China unveiled new inclusions in its national reimbursement drug list, featuring novel therapies from Biogen, Pfizer, Eli Lilly and more. Partners Biocon and Viatris are reportedly considering combining their biosimilar operations. A Chinese oncology biotech just secured a handsome $200 million series A to merge with a fellow oncology company and advance its pipeline. And more.
1. Biogen’s Spinraza, Fosun-Kite’s Yescarta and a controversial Alzheimer’s drug
Sixty-seven novel therapies offered an average 61.7% discount to get on China’s national reimbursement drug list. Biogen’s spinal muscular atrophy therapy, Spinraza, became the first high-value rare disease drug included in the state insurance program. Fosun-Kite’s one-time CAR-T therapy, with a reported sticker price of 1.2 million yuan ($188,000), didn’t get a deal, and neither did any of the foreign-made PD-1/L1 inhibitors.
2. Another Samsung Bioepis? Biocon, Viatris mull merging biosimilar businesses
Biocon and Viatris are in advanced talks to combine their biosimilar businesses, Indian financial news site Moneycontrol reported, citing sources with direct knowledge of the matter. The two firms are already collaborating on several biosimilar projects including the recent launch of Semglee, which references Sanofi’s insulin Lantus, as the first interchangeable biosimilar in the U.S.
3. Avistone nabs $200M cancer platform funding drive from leading VCs as it combines with Pearl Biotech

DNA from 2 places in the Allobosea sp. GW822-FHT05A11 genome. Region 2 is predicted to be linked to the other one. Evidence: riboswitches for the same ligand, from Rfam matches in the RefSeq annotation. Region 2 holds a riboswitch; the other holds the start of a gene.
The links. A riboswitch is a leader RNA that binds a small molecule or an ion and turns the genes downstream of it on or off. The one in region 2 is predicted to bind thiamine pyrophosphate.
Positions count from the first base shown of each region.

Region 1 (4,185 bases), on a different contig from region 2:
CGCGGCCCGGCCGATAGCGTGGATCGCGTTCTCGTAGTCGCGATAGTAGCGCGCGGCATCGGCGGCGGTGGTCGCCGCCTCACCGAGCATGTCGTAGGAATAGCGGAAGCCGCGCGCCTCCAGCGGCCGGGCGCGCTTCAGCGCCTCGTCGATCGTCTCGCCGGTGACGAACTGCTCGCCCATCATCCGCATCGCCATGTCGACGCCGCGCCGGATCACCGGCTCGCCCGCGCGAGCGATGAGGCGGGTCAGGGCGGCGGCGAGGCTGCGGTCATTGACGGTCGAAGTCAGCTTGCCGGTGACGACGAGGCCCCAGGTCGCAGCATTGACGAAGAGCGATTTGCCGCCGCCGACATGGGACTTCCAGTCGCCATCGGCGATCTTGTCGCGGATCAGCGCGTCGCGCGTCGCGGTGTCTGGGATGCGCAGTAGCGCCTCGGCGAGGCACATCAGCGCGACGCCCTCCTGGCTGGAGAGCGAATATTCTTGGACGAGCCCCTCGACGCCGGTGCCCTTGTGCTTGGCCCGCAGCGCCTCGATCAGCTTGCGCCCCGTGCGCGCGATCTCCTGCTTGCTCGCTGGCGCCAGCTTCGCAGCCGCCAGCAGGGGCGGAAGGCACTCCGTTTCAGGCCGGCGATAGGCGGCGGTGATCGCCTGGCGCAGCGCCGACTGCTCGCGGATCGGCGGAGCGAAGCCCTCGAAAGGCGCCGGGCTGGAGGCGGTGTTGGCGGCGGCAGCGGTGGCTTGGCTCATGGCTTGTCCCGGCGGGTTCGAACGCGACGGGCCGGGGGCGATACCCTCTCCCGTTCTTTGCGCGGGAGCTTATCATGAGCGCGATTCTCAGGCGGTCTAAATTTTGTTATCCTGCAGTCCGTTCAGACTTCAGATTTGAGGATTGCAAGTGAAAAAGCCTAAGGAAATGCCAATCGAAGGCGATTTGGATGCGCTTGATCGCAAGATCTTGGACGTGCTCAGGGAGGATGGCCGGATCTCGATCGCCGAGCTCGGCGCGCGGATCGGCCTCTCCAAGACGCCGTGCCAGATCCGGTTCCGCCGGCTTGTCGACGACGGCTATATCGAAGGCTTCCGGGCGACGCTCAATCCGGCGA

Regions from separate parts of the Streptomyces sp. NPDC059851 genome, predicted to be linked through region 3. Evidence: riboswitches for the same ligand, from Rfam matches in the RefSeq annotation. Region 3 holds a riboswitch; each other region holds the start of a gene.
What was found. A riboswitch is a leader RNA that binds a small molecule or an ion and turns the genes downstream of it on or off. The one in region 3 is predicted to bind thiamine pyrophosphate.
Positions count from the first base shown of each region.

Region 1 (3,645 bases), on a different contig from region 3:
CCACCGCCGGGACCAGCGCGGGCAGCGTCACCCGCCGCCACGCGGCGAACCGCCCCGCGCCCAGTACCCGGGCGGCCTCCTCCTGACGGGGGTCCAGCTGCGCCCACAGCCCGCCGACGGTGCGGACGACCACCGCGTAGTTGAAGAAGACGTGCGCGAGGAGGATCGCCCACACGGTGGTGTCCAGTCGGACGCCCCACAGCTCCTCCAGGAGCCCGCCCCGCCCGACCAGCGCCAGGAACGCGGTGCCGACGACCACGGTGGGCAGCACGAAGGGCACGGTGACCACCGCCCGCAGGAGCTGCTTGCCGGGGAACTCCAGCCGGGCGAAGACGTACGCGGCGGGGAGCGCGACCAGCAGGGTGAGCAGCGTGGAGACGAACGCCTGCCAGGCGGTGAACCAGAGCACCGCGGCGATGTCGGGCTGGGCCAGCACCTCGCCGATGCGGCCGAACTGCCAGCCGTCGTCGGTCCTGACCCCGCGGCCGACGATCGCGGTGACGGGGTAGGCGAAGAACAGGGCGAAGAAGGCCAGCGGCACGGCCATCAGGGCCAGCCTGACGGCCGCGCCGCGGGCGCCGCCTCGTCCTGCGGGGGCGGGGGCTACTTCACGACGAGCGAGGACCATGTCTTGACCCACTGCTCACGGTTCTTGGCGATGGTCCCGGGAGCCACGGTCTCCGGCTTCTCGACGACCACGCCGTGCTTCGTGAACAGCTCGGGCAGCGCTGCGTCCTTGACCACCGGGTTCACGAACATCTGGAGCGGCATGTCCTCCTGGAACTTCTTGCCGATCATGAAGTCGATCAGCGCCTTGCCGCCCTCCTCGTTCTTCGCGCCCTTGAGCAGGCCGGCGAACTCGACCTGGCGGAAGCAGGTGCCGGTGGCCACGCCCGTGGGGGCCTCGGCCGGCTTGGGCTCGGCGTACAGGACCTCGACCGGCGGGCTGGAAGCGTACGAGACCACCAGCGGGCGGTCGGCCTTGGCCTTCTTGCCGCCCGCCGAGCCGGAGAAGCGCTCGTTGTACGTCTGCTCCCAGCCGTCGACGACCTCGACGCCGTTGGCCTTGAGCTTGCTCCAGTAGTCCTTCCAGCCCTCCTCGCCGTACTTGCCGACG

Avistone Pharmaceuticals raised $200 million in a series A round led by Vivo Capital. The money will fund the combination of the Chinese startup with fellow oncology player Pearl Biotechnology. The initial focus of the company is on lung cancer, with a c-Met inhibitor as its lead drug candidate. The cash will also go toward the development of other existing programs and expanding its pipeline.
4. BeyondSpring lurches down as FDA rejects plinabulin, raising questions about lung cancer prospects
The FDA rejected BeyondSpring’s application for plinabulin in chemotherapy-induced neutropenia. The agency suggests the Sino-American biotech run another well-controlled trial to confirm the effect seen in the first trial. The company recently reported a positive readout for plinabulin in a phase 3 non-small cell lung cancer trial, though analysts at Jefferies now “see more uncertainty” for that indication.
5. Brii gets China go-ahead for COVID-19 antibody therapy, awaits FDA decision (release)
Brii Biosciences’ COVID antibody combo of BRII-916 and BRII-198, also known as amubarvimab and romlusevimab, has won approval in China to treat patients with mild and normal type of COVID. The drug reduced hospitalization or death by 80% over placebo in the NIH-run ACTIV-2 phase 3 trial. The company is also seeking FDA emergency use authorization.
6. Shanghai Pharma, Syntegon to build lab in China to advance continuous manufacturing tech
Shanghai Pharma has signed on Syntegon Technology to build a lab for continuous manufacturing in China. Details of the size of the deal or the facility weren’t disclosed. The tie-up follows a similar deal Syntegon signed with Bayer to help with continuous manufacturing process for oral solid drugs.